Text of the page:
The Dublin (III) and EURODAC (II) Regulations will between them govern the continued operation of the Dublin system by which member states determine who is responsible for dealing with an asylum claim. The Government are committed to the Dublin system, as it helps tackle the problem of people abusing asylum systems across Europe by making multiple claims in different EU member states. Since 2004 the Dublin system has enabled the UK to remove over 10,000 asylum applicants. This has resulted in significant financial savings and has also sent a powerful message that the UK can and will act against those who try to abuse our asylum system.
The Government will continue to consider the application of the UK's right to opt in to forthcoming EU legislation in the area of justice and home affairs on a case-by-case basis, with a view to maximising our country's security, protecting Britain's civil liberties and enhancing our ability to control immigration.
The point I should like to make here is that far from challenging various "European" bodies and authorities, far from seeking to repatriate power, far from giving Parliament more control, HMG continues to opt into various agreements to do with Justice and Home Affairs without bothering to make much of a song and dance about it. All in the name of " maximising our country's security, protecting Britain's civil liberties and enhancing our ability to control immigration". Of course.

Things seem a little different this time round

I mean PR-wise in Gaza. Yes, of course, the BBC refers to retaliation when Hamas sends rockets towards Tel Aviv and Jerusalem in response to the killing of top level terrorists that, in itself, was in response to many thousands of rockets fired into Israel over the last few months and even years. Yes, of course, the usual so-called anti-Zionists or anti-Israelis appear from nowhere weeping over the plight of the Palestinians, something they never do when the said Palestinians are murdered by Hamas, Fatah, Hezbollah or other Arab militias.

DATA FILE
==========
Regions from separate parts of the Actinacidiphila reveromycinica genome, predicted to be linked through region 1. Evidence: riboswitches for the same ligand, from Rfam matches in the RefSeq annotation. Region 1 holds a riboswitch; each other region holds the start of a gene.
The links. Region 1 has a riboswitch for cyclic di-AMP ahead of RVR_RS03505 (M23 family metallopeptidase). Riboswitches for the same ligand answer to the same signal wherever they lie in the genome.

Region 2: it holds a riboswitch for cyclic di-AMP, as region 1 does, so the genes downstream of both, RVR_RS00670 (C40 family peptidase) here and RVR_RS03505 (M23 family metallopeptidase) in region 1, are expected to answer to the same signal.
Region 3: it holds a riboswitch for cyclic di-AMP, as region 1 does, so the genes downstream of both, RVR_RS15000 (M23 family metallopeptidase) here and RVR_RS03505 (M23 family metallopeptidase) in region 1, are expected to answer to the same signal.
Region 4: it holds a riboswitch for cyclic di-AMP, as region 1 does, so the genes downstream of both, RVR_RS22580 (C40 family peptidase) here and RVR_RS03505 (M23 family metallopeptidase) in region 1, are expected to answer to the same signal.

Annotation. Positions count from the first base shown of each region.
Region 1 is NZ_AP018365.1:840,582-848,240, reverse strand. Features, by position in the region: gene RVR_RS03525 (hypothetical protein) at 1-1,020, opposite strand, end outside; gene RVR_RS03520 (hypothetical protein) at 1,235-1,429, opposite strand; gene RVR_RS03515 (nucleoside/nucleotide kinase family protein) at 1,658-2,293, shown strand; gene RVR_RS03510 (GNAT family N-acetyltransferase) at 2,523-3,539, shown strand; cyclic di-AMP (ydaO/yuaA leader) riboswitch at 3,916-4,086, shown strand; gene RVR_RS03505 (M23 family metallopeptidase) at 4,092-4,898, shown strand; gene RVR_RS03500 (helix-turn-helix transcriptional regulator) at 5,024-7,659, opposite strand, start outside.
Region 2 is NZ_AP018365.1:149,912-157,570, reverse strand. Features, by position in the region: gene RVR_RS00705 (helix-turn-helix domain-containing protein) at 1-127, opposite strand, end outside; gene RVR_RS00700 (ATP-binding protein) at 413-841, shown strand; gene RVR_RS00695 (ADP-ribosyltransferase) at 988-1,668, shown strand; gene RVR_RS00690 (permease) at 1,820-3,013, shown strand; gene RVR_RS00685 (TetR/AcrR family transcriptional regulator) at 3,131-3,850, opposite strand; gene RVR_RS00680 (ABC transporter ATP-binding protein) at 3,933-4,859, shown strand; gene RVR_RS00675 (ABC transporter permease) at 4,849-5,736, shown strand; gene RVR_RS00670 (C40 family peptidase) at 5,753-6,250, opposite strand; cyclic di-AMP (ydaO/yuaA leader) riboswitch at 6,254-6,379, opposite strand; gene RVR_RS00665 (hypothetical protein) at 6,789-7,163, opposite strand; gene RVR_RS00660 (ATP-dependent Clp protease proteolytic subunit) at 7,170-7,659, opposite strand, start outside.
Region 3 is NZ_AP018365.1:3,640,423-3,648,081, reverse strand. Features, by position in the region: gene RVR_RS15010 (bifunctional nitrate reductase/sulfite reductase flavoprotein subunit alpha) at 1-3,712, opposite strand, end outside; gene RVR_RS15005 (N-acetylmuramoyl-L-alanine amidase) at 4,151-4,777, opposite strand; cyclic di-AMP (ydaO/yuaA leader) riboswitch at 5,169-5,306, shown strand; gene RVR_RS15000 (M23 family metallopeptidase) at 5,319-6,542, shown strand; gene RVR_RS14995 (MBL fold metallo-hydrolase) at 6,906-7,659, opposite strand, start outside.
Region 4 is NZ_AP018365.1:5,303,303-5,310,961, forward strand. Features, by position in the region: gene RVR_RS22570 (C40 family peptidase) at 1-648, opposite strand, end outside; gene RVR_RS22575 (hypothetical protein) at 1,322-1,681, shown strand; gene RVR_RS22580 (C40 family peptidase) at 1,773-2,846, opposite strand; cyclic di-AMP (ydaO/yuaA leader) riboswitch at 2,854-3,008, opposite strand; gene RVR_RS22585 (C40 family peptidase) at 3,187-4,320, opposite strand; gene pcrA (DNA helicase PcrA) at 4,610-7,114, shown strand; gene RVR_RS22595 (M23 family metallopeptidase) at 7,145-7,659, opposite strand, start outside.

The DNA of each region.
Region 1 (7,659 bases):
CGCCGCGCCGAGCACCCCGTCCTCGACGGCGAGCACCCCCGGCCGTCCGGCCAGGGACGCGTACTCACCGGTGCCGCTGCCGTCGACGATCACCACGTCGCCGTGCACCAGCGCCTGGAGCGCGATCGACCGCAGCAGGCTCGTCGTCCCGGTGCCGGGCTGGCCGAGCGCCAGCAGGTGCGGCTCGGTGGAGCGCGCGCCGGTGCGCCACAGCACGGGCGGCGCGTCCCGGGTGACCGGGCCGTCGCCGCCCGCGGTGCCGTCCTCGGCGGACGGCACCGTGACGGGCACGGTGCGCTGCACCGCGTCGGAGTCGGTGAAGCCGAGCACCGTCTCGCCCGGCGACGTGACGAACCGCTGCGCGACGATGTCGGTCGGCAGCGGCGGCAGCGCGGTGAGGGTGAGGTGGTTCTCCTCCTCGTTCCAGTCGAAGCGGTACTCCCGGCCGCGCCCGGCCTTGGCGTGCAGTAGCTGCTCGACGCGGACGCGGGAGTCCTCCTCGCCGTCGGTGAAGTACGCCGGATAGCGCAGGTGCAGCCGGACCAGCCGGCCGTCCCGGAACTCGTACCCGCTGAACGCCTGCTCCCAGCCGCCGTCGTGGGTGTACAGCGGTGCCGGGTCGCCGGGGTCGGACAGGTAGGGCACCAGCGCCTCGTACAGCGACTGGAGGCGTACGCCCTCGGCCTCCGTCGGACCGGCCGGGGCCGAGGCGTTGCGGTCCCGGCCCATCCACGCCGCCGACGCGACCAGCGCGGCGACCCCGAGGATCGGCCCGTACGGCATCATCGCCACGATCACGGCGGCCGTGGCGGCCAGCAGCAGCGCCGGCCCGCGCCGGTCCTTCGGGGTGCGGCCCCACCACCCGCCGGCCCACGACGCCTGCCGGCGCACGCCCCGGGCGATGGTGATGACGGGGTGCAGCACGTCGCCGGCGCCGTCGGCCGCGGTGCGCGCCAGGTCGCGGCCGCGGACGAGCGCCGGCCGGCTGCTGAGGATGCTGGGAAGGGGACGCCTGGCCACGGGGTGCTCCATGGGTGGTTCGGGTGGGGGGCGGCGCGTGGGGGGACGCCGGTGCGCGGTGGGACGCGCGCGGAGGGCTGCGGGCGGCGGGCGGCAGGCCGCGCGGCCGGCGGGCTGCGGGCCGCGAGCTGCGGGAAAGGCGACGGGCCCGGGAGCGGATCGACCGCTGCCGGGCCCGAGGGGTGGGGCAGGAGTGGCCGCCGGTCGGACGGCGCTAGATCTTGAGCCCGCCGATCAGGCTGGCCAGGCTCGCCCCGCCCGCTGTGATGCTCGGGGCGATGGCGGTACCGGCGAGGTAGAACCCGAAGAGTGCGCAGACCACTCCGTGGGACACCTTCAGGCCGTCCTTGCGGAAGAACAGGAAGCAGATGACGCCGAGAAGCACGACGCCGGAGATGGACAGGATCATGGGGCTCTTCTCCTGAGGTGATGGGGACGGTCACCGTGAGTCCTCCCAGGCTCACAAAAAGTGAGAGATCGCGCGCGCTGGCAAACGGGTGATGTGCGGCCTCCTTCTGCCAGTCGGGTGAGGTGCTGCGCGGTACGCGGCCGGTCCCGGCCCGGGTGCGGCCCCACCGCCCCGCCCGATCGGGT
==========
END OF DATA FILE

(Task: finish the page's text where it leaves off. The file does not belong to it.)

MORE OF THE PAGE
Nevertheless, the media seems remarkably ready to acknowledge that maybe Israel has a point and leading politicians in the West are not pretending to be balanced in their judgements. Hamas is being blamed.

I can't help wondering whether this has anything to do with the sudden realization that the Gazans, poor benighted people that they are who cannot manage without huge amounts of aid, have acquired long-distance rockets. Hmm, where could those have come from? Who is playing desperate politics in that part of the world and are Hamas, Hezbollah and the others equally desperately scrambling to retain their position both with their own people (a tough call in the circumstances) and with their patrons?